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Finalist — Song Huang



A pioneering program connecting students’ learning about the Chinese language and culture with jobs in the tourism and hospitality industries is ready to be introduced across the state, thanks to an inspirational finalist in state teaching awards.

Yeronga State High School Experienced Senior Teacher Song Huang, who set up the Chinese language program at Yeronga in 2014, won first prize in 2018 at Xiamen University for his international teaching techniques. His passion for teaching, and his students’ learning, is palpable.

“I love teaching. Every day when I get up and I go to work, I just feel so energetic. I feel so rewarded; teaching is my passion,” Mr Huang said. “With my knowledge, I want to help build a bridge between Australia and China. Nowadays, we need to help students to be connected internationally, and I think I can play that role in society,” he said.

In late 2017, Mr Huang became the first teacher in Queensland to introduce the Certificate II in Applied Languages, which provides students with a Vocational Education and Training qualification while working in tourism and hospitality. To introduce the Certificate, he set up a partnership with the Victorian School of Languages. He also worked in collaboration with QUT – Confucius Institute and had support from local business communities, Trade and Investment Queensland, and Education Queensland International.

Through the course, Mr Huang’s students have provided tourist information to Chinese-speaking guests at Lone Pine in Brisbane. The Certificate has since been taught at Merrimac State High School on the Gold Coast. Prior to COVID-19, talks were underway for it to be introduced in Cairns, Townsville, Hervey Bay and more schools across Queensland.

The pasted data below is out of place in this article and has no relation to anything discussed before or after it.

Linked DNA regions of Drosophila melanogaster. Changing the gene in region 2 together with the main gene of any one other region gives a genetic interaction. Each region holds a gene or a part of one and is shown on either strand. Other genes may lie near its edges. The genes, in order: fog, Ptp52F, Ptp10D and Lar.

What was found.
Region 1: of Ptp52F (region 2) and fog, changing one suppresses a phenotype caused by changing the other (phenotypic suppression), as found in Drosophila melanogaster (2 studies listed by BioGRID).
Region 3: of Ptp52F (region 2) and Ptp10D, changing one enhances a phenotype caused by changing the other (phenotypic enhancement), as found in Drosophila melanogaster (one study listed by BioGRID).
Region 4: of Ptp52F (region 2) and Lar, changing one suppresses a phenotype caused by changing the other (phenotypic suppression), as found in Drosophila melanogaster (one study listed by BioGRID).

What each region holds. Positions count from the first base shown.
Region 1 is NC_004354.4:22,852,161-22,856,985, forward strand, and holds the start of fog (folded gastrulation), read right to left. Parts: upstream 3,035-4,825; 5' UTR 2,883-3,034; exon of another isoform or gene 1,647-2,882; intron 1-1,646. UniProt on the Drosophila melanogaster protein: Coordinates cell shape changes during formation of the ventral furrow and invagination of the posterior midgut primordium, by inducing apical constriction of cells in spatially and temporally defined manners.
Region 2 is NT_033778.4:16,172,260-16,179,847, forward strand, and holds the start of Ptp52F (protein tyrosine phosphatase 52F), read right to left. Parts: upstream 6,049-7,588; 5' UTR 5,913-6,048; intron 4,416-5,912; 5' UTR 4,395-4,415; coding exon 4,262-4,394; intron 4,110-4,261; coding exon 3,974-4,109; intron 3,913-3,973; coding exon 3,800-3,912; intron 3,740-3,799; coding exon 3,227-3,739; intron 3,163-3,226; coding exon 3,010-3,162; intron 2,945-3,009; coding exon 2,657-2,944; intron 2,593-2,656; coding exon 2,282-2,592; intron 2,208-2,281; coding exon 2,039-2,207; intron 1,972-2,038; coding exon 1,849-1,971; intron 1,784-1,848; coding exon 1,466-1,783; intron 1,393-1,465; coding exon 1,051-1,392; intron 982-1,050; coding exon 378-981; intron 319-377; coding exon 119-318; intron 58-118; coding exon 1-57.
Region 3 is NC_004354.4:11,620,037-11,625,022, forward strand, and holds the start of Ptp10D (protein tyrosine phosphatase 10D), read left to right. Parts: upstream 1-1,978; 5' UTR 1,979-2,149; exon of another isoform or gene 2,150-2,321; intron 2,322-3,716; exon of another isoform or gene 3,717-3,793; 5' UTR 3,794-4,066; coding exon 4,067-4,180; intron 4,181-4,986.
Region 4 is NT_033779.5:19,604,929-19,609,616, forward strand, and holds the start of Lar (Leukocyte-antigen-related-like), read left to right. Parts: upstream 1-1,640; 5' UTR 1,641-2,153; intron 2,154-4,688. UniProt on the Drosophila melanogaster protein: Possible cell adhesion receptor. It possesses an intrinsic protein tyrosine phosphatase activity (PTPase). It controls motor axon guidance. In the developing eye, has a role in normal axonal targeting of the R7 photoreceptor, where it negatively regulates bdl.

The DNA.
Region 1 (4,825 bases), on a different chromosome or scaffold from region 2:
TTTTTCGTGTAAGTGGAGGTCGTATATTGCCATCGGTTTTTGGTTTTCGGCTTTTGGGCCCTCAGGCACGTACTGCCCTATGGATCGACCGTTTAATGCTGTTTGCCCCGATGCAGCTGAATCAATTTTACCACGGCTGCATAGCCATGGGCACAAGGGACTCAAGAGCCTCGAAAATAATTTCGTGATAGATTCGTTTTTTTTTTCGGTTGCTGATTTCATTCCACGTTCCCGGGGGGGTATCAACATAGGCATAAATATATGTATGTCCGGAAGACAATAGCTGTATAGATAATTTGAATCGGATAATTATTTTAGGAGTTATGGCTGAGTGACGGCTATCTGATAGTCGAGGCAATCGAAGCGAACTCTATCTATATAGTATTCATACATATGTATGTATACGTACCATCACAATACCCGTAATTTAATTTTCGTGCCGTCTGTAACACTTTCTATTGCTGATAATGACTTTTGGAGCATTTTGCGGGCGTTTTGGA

Mr Huang’s persistence and commitment to providing students with real-world learning opportunities, and his outstanding engagement with his students and parents, are just some of the reasons he is a finalist for this year’s Queensland College of Teachers TEACHX Excellence in Teaching Award.

“A lot of people around the world – in China, Taiwan, Hong Kong, Singapore, Malaysia, and more places around the world – they speak Chinese,” Mr Huang says. “I think it’s very important for young people to connect with the local international community. I use the Chinese language to equip students,” he said.

His students, including some who did not speak English as a first language when they arrived at Yeronga State High School, are regular winners of state language awards. One former refugee, who has gone on to win national and international Chinese speaking awards and a scholarship, has attributed her success to Mr Huang’s teaching. Mr Huang speaks proudly of all of his students, noting that one is now his dentist, and another is his bank manager. “I get to see our young people help society in the future,” he said.

Mr Huang is renowned for his student and parent engagement. His students sing songs, perform plays and regularly take part in speaking competitions. While schools were teaching remotely due to COVID-19 restrictions, he provided video and audio resources and communications to welcome his students each week, and QUT provided incentive awards to pupils for engaging in his online lessons.

A former translator, he also leads a group of Chinese teachers in southeast Queensland collaborating on senior curriculum, invites parents to Yum Cha and instils in pupils the Chinese cultural practice of honouring their elders, telling them: “When you grow up, when you make money – you must respect your parents”.

“When I have parent-teacher interviews I keep telling parents, ‘You are doing a wonderful job – without your support your children would never achieve things’. We also invite parents to the student speech competitions, so all of the parents will come along to see how other schools are doing – and Yeronga State High School always features in awards – so I can say, ‘Look, your hard work, it has paid off,” he said.

The winners of the TEACHX Awards will be announced on 29 October, on the eve of World Teachers’ Day in Australia.

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1 Comment

Unknown member
Nov 08, 2022

I am not sure, because I don't know the situation exactly. (Tôi không chắc lắm vì tôi không biết cụ thể tình huống như thế nào)

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